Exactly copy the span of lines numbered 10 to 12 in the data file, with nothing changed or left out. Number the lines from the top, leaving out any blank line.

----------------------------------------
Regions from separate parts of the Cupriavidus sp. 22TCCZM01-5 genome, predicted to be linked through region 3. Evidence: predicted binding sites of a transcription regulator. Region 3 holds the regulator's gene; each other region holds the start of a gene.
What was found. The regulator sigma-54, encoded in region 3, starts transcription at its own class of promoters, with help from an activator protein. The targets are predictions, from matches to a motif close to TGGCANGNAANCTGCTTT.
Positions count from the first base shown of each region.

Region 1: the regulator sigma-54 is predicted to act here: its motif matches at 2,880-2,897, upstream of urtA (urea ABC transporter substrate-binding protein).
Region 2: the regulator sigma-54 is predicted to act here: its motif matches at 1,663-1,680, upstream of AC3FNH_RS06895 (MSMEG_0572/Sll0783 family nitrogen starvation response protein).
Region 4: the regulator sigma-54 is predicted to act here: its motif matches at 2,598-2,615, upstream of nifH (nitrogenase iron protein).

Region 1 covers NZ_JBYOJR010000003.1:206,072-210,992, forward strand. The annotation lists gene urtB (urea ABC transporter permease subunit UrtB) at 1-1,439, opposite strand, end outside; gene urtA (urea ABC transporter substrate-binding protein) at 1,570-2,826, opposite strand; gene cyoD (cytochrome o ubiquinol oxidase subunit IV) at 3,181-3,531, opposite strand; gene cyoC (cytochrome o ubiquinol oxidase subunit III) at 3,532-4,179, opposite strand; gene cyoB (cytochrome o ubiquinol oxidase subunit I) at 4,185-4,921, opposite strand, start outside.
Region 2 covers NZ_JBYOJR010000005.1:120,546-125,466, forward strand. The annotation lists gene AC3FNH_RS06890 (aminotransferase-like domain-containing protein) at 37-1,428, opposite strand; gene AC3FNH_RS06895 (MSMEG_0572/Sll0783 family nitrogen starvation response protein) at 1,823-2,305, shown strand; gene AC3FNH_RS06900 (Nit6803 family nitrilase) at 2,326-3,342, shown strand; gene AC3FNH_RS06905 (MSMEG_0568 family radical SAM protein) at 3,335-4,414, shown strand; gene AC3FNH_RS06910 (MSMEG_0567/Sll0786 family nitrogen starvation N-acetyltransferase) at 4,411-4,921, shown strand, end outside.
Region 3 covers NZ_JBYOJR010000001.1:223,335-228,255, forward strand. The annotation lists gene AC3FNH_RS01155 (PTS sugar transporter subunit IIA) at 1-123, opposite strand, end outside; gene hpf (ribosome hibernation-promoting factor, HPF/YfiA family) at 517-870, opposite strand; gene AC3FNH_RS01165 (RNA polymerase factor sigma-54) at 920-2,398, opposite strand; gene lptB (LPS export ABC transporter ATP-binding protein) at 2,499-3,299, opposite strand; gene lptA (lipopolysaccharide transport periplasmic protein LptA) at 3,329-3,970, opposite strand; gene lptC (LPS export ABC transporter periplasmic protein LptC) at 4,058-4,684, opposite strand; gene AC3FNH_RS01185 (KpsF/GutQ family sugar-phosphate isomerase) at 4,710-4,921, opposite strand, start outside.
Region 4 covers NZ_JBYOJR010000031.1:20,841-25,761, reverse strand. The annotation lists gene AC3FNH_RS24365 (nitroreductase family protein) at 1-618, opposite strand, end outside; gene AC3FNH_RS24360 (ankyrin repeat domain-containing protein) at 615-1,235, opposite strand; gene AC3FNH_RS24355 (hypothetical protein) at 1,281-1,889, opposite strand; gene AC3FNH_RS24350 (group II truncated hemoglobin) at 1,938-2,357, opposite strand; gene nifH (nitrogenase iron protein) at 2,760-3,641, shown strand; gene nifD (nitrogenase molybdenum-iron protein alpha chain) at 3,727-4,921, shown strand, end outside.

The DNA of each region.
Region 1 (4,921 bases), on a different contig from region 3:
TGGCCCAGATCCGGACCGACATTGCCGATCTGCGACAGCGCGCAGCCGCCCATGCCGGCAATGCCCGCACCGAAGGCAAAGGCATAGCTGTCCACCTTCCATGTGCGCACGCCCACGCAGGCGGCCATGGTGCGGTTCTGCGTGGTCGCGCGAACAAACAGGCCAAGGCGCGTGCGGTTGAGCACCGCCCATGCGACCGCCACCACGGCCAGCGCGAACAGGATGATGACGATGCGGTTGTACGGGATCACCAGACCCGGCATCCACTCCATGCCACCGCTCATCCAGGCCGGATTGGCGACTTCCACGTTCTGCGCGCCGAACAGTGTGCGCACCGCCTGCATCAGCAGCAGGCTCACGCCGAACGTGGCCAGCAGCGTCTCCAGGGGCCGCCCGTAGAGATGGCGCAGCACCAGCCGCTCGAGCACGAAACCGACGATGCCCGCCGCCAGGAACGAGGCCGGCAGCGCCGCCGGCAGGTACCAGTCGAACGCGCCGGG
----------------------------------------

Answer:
Region 4 covers NZ_JBYOJR010000031.1:20,841-25,761, reverse strand. The annotation lists gene AC3FNH_RS24365 (nitroreductase family protein) at 1-618, opposite strand, end outside; gene AC3FNH_RS24360 (ankyrin repeat domain-containing protein) at 615-1,235, opposite strand; gene AC3FNH_RS24355 (hypothetical protein) at 1,281-1,889, opposite strand; gene AC3FNH_RS24350 (group II truncated hemoglobin) at 1,938-2,357, opposite strand; gene nifH (nitrogenase iron protein) at 2,760-3,641, shown strand; gene nifD (nitrogenase molybdenum-iron protein alpha chain) at 3,727-4,921, shown strand, end outside.

The DNA of each region.
Region 1 (4,921 bases), on a different contig from region 3: